Uber France had argued that the French law banning the service is caught by an EU law which requires member states to notify the Commission before they can enforce "technical regulations relating to products and information society services".
In December, in a separate case originating in Spain, the Court of Justice of the EU (CJEU) ruled that Uber did not provide information society services, but rather transport services.
"The same holds true, for the same reasons, with regard to the intermediation service at issue in [the present case], as the information available to the court shows that the service is not essentially different from the service described in [the Spanish case], that, however, being a matter for the referring court to verify," the CJEU said.
"Accordingly, subject to that verification, legislation such as that in the main proceedings, relied on in the criminal proceedings against the company providing that intermediation service, cannot come within the scope of [the EU law]," it said.
The UberPop service uses the Uber smartphone app to connect potential passengers with unlicensed, non-professional private drivers using their own private vehicles. This differentiates it from many of the other services provided by Uber, which connect potential passengers with professional drivers licensed under local laws.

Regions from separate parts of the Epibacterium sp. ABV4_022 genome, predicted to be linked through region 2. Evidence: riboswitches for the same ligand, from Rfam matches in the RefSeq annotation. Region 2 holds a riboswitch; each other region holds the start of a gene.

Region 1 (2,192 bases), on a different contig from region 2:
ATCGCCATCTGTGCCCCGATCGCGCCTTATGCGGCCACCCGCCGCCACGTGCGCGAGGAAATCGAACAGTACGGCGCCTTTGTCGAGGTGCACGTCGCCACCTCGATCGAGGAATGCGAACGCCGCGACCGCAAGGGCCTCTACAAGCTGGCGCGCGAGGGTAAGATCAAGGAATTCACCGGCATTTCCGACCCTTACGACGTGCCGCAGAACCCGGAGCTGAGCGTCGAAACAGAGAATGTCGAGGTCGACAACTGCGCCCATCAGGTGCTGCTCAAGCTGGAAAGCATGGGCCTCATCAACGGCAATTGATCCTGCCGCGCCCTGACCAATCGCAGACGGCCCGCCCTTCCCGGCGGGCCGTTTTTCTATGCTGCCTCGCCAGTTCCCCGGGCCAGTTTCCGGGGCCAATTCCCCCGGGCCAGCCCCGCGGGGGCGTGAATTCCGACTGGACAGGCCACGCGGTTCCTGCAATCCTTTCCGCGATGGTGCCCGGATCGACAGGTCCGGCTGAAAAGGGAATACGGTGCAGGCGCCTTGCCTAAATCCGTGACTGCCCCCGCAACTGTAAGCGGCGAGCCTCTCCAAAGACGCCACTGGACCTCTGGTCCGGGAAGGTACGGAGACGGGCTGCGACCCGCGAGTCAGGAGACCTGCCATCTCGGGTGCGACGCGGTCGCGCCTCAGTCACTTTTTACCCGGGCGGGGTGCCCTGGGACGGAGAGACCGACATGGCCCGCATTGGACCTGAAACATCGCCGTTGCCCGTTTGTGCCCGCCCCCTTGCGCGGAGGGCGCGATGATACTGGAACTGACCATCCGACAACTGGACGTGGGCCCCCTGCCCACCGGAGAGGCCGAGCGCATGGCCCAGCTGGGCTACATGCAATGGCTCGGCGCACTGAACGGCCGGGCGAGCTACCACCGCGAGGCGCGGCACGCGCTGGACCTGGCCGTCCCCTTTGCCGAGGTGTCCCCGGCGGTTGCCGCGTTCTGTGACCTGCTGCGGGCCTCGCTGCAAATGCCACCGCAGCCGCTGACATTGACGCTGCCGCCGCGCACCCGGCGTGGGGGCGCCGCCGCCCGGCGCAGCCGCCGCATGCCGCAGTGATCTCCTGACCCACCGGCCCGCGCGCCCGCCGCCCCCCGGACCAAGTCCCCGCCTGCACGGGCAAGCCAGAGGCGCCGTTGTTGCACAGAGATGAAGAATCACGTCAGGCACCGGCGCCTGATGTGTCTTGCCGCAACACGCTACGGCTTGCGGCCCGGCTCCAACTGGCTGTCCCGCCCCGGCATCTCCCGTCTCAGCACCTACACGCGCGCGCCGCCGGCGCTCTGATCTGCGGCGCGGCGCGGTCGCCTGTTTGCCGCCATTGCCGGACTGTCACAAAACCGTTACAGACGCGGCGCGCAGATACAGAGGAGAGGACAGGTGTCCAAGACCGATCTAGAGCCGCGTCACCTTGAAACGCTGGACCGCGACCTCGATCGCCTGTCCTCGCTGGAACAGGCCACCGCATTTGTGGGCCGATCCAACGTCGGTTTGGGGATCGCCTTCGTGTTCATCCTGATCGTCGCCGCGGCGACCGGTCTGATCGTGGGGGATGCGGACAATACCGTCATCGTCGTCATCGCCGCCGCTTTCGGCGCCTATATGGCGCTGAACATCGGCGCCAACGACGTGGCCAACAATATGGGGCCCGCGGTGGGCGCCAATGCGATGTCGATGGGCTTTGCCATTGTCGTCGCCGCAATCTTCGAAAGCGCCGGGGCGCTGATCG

A French law which came into force on 1 January 2015 made it a criminal offence to organise a system for introducing customers to persons carrying passengers by road for money, using vehicles with fewer than 10 seats. The French authorities have brought criminal proceedings against Uber France under that law in relation to the UberPop service, which was withdrawn in France in 2015.
However, under EU legislation, a member state must notify the Commission of any draft law or draft regulation laying down technical regulations relating to information society products or services before that law or regulation is finally adopted. The French authorities did not do so, leading Uber to argue that the law was unenforceable.
The CJEU, in its judgment in the Spanish case, ruled that Uber could not be classed solely as a provider of information society services, as claimed by the company, since its drivers do not pursue an autonomous activity independent of the platform. Rather, the intermediation was an "integral part of an overall service the main component of which was a transport service". In this way, it could be distinguished it from other intermediary platforms which fall within the definition of information society services, such as those for booking flights or hotels.
Applying the same reasoning to the French case, the CJEU ruled that the French authorities were not required to notify their transportation law to the Commission, as the provisions regarding information society services did not apply.
In an opinion published in July, before the CJEU gave its decision in the Spanish case, CJEU advocate general Maciej Szpunar went on to say that the French government had the right to act regardless of whether UberPop was ultimately a transport service or an information society service as the law in question affected the service "only in an incidental manner". The CJEU did not consider this point, given its findings in the Spanish case.